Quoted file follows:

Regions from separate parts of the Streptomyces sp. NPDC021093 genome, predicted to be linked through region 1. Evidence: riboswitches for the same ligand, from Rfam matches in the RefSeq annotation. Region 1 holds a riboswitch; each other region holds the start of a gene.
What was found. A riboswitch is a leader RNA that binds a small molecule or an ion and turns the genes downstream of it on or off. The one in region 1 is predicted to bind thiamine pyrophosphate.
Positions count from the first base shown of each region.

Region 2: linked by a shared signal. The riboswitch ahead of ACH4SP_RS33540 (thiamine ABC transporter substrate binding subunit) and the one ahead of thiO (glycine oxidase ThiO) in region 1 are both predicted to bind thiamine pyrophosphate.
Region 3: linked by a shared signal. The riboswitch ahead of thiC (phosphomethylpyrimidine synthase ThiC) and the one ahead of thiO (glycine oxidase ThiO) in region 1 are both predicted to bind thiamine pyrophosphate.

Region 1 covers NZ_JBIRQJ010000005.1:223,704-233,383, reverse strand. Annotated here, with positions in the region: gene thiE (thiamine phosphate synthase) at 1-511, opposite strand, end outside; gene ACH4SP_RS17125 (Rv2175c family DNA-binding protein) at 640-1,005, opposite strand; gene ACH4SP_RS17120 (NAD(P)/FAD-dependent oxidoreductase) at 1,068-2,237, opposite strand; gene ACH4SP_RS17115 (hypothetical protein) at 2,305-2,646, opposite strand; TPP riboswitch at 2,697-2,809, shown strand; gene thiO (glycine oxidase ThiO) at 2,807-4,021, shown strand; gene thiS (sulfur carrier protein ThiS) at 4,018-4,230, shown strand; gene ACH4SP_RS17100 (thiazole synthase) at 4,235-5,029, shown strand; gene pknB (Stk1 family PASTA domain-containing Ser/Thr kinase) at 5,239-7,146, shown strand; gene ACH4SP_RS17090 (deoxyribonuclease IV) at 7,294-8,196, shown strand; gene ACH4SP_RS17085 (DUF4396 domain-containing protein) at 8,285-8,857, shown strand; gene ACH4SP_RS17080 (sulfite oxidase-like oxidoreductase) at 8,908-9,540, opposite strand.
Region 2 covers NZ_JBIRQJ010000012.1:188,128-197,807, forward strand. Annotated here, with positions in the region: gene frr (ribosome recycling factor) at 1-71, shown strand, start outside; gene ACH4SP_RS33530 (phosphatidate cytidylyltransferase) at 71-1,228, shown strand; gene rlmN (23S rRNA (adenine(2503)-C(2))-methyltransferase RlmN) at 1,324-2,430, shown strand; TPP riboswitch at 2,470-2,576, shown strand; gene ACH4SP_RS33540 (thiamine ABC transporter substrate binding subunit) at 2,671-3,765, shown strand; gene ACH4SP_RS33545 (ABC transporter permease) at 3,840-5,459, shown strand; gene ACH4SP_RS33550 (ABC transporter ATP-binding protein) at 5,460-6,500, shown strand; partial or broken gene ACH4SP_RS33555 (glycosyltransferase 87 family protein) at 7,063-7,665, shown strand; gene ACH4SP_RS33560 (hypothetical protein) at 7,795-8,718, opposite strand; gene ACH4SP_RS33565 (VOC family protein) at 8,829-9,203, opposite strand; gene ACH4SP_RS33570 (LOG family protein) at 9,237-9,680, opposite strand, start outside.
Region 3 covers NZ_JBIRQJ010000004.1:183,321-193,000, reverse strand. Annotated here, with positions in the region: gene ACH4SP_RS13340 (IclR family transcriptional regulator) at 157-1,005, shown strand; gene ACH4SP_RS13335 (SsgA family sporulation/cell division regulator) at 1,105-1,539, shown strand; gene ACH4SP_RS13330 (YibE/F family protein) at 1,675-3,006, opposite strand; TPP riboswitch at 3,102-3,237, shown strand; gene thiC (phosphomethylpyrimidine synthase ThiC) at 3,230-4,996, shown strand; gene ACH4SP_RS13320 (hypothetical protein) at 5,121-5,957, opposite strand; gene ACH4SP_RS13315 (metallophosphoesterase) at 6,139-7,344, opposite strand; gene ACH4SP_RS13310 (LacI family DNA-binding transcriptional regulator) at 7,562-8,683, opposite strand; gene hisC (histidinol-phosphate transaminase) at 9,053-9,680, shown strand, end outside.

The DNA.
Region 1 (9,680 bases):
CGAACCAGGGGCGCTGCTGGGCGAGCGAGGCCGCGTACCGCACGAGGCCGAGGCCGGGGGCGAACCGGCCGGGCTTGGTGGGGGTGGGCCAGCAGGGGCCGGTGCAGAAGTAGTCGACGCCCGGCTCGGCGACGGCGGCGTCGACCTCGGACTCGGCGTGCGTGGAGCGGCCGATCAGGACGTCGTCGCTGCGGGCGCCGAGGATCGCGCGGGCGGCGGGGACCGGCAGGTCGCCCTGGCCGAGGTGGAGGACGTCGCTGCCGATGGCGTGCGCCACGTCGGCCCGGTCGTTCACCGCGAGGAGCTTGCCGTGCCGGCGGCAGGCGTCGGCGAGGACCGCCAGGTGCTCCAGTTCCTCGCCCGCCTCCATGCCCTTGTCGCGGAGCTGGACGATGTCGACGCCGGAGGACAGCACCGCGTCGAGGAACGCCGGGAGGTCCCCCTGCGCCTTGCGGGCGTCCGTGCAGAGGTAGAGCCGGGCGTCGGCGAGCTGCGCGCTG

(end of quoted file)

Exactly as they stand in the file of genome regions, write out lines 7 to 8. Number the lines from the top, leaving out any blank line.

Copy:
Region 2 covers NZ_JBIRQJ010000012.1:188,128-197,807, forward strand. Annotated here, with positions in the region: gene frr (ribosome recycling factor) at 1-71, shown strand, start outside; gene ACH4SP_RS33530 (phosphatidate cytidylyltransferase) at 71-1,228, shown strand; gene rlmN (23S rRNA (adenine(2503)-C(2))-methyltransferase RlmN) at 1,324-2,430, shown strand; TPP riboswitch at 2,470-2,576, shown strand; gene ACH4SP_RS33540 (thiamine ABC transporter substrate binding subunit) at 2,671-3,765, shown strand; gene ACH4SP_RS33545 (ABC transporter permease) at 3,840-5,459, shown strand; gene ACH4SP_RS33550 (ABC transporter ATP-binding protein) at 5,460-6,500, shown strand; partial or broken gene ACH4SP_RS33555 (glycosyltransferase 87 family protein) at 7,063-7,665, shown strand; gene ACH4SP_RS33560 (hypothetical protein) at 7,795-8,718, opposite strand; gene ACH4SP_RS33565 (VOC family protein) at 8,829-9,203, opposite strand; gene ACH4SP_RS33570 (LOG family protein) at 9,237-9,680, opposite strand, start outside.
Region 3 covers NZ_JBIRQJ010000004.1:183,321-193,000, reverse strand. Annotated here, with positions in the region: gene ACH4SP_RS13340 (IclR family transcriptional regulator) at 157-1,005, shown strand; gene ACH4SP_RS13335 (SsgA family sporulation/cell division regulator) at 1,105-1,539, shown strand; gene ACH4SP_RS13330 (YibE/F family protein) at 1,675-3,006, opposite strand; TPP riboswitch at 3,102-3,237, shown strand; gene thiC (phosphomethylpyrimidine synthase ThiC) at 3,230-4,996, shown strand; gene ACH4SP_RS13320 (hypothetical protein) at 5,121-5,957, opposite strand; gene ACH4SP_RS13315 (metallophosphoesterase) at 6,139-7,344, opposite strand; gene ACH4SP_RS13310 (LacI family DNA-binding transcriptional regulator) at 7,562-8,683, opposite strand; gene hisC (histidinol-phosphate transaminase) at 9,053-9,680, shown strand, end outside.